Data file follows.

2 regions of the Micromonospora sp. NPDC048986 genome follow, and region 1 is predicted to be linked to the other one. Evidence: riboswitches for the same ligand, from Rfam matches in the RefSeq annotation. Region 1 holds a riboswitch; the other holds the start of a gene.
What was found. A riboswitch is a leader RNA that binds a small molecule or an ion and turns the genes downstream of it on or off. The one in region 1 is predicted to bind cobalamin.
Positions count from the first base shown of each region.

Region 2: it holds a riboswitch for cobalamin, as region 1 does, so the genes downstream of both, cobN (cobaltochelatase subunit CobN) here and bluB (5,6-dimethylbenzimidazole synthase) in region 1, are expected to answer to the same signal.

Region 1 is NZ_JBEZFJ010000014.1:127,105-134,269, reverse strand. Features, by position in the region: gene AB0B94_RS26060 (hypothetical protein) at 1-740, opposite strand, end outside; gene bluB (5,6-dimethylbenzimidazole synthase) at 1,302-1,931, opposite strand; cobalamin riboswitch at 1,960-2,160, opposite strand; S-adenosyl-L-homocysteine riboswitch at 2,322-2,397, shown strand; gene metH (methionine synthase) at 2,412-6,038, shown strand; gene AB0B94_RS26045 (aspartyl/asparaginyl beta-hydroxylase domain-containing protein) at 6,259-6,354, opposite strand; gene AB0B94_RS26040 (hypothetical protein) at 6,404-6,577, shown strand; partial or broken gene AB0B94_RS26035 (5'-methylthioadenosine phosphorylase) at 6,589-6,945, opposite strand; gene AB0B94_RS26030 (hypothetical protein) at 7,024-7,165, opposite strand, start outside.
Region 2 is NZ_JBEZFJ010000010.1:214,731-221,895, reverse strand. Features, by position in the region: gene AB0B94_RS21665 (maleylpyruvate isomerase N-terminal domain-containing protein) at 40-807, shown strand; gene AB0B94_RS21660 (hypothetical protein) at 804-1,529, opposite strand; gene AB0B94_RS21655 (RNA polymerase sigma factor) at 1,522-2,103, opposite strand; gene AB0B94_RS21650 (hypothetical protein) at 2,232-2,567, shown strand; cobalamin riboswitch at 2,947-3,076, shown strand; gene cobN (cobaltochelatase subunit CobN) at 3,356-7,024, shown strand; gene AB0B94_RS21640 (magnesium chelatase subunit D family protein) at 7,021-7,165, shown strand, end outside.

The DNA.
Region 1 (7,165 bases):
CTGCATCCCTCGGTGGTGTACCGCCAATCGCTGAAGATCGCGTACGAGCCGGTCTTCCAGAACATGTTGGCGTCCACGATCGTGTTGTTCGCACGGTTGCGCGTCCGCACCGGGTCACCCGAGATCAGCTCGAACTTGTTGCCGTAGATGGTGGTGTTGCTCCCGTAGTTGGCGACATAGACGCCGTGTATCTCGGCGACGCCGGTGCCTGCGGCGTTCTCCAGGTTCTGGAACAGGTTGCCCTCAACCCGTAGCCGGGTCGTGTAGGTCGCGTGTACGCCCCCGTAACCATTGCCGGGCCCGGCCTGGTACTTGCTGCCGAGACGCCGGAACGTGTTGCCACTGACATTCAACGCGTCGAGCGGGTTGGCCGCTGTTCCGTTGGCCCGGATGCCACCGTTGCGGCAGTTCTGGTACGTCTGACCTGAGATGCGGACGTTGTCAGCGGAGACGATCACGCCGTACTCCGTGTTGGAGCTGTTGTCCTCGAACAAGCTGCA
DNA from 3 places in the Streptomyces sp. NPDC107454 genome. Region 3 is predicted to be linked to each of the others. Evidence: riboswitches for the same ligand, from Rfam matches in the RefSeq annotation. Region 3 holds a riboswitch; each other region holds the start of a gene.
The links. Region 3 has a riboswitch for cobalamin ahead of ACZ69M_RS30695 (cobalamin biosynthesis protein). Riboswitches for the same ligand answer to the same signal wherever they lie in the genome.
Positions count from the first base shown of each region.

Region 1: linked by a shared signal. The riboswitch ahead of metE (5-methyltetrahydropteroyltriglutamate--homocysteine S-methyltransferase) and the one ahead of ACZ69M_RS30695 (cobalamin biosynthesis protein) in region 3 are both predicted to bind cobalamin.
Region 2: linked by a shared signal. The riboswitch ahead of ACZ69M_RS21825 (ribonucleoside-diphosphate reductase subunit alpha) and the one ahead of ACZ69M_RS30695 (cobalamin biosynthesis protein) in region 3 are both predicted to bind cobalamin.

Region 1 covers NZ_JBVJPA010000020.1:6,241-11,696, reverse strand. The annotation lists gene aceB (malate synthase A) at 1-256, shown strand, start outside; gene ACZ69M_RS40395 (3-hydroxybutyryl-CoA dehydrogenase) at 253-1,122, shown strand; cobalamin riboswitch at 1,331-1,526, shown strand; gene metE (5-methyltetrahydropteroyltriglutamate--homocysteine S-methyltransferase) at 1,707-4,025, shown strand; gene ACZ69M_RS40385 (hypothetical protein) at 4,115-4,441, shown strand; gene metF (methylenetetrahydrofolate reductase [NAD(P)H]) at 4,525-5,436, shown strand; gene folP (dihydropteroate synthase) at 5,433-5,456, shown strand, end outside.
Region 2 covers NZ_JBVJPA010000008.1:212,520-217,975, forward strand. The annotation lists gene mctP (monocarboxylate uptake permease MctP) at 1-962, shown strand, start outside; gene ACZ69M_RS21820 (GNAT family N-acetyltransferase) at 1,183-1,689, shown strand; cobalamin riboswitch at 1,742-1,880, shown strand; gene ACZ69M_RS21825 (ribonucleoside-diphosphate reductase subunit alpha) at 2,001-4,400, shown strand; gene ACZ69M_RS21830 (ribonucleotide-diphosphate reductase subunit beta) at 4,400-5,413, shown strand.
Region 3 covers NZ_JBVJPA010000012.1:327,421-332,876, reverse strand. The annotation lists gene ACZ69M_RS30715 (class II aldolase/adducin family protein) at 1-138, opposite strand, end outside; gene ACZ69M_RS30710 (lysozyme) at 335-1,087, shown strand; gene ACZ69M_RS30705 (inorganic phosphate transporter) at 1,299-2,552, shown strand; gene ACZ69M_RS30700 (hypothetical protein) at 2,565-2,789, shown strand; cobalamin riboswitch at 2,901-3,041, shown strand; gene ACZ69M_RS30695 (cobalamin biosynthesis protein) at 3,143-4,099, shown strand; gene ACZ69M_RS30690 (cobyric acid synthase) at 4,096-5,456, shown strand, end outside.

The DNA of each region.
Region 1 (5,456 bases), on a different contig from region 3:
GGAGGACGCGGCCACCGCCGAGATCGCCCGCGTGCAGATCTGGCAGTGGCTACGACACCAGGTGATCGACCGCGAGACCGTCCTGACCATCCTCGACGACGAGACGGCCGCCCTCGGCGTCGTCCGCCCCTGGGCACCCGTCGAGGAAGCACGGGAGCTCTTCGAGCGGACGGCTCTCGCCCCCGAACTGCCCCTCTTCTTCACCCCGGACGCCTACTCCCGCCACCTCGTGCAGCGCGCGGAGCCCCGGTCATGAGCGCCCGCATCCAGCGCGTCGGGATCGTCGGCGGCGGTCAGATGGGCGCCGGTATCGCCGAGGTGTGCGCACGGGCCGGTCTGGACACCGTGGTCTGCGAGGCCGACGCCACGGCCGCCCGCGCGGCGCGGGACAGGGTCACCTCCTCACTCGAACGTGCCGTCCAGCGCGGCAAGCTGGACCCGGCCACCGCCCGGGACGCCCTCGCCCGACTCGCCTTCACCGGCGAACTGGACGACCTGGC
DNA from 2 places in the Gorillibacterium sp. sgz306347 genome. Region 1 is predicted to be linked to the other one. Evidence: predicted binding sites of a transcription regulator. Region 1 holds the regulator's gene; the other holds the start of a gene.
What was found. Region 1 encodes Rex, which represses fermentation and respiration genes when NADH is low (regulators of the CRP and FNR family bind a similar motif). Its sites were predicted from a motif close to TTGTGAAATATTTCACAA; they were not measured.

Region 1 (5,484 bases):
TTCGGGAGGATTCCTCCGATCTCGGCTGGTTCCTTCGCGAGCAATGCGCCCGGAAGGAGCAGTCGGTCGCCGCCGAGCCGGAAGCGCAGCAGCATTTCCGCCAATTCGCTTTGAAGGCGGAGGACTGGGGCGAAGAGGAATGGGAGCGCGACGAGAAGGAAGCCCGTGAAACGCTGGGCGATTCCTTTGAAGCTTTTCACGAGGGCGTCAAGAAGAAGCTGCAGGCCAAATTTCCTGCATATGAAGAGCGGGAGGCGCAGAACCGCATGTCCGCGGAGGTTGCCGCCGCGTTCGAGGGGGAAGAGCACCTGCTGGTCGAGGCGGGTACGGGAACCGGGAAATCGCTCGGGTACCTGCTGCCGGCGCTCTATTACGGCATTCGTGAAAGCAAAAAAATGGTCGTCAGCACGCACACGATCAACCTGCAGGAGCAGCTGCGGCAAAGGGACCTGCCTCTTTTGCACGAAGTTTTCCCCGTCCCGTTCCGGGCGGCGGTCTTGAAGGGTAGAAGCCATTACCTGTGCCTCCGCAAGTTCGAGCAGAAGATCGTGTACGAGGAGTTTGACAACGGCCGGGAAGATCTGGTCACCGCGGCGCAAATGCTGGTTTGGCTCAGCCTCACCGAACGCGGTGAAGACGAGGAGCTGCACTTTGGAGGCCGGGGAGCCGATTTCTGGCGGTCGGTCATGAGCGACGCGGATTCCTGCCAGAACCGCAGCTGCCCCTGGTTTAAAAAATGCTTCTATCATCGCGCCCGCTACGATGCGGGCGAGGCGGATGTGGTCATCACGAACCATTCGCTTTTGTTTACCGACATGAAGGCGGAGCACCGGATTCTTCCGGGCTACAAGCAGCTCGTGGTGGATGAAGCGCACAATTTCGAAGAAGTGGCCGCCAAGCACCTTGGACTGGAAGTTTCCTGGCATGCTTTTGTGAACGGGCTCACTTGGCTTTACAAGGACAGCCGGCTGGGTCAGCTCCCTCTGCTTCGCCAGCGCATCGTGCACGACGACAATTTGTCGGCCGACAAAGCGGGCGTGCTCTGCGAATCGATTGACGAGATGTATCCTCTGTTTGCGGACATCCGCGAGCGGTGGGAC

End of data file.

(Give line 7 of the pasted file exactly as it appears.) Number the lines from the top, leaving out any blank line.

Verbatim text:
The DNA.